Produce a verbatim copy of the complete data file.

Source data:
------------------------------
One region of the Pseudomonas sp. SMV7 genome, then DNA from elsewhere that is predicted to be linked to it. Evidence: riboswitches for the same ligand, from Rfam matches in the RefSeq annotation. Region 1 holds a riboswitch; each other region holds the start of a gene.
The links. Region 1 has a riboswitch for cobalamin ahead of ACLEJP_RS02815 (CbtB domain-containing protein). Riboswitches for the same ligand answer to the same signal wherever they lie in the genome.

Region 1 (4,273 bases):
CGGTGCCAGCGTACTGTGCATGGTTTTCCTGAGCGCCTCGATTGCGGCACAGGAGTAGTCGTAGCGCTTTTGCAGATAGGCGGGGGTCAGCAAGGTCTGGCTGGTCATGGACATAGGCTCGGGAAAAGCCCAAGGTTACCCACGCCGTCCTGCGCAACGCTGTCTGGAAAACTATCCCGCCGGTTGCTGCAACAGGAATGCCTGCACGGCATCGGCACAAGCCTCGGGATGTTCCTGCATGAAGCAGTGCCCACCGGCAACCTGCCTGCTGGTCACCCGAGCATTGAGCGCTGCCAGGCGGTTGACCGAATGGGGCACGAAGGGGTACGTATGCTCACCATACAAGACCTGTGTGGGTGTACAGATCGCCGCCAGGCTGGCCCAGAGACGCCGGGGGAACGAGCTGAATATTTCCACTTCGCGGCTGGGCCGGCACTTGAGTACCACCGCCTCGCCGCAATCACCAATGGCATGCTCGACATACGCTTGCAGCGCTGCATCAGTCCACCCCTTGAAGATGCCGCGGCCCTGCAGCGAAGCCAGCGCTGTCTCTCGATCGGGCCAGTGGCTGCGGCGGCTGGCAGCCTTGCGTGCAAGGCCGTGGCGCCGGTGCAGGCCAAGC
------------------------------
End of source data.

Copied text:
One region of the Pseudomonas sp. SMV7 genome, then DNA from elsewhere that is predicted to be linked to it. Evidence: riboswitches for the same ligand, from Rfam matches in the RefSeq annotation. Region 1 holds a riboswitch; each other region holds the start of a gene.
The links. Region 1 has a riboswitch for cobalamin ahead of ACLEJP_RS02815 (CbtB domain-containing protein). Riboswitches for the same ligand answer to the same signal wherever they lie in the genome.

Region 1 (4,273 bases):
CGGTGCCAGCGTACTGTGCATGGTTTTCCTGAGCGCCTCGATTGCGGCACAGGAGTAGTCGTAGCGCTTTTGCAGATAGGCGGGGGTCAGCAAGGTCTGGCTGGTCATGGACATAGGCTCGGGAAAAGCCCAAGGTTACCCACGCCGTCCTGCGCAACGCTGTCTGGAAAACTATCCCGCCGGTTGCTGCAACAGGAATGCCTGCACGGCATCGGCACAAGCCTCGGGATGTTCCTGCATGAAGCAGTGCCCACCGGCAACCTGCCTGCTGGTCACCCGAGCATTGAGCGCTGCCAGGCGGTTGACCGAATGGGGCACGAAGGGGTACGTATGCTCACCATACAAGACCTGTGTGGGTGTACAGATCGCCGCCAGGCTGGCCCAGAGACGCCGGGGGAACGAGCTGAATATTTCCACTTCGCGGCTGGGCCGGCACTTGAGTACCACCGCCTCGCCGCAATCACCAATGGCATGCTCGACATACGCTTGCAGCGCTGCATCAGTCCACCCCTTGAAGATGCCGCGGCCCTGCAGCGAAGCCAGCGCTGTCTCTCGATCGGGCCAGTGGCTGCGGCGGCTGGCAGCCTTGCGTGCAAGGCCGTGGCGCCGGTGCAGGCCAAGC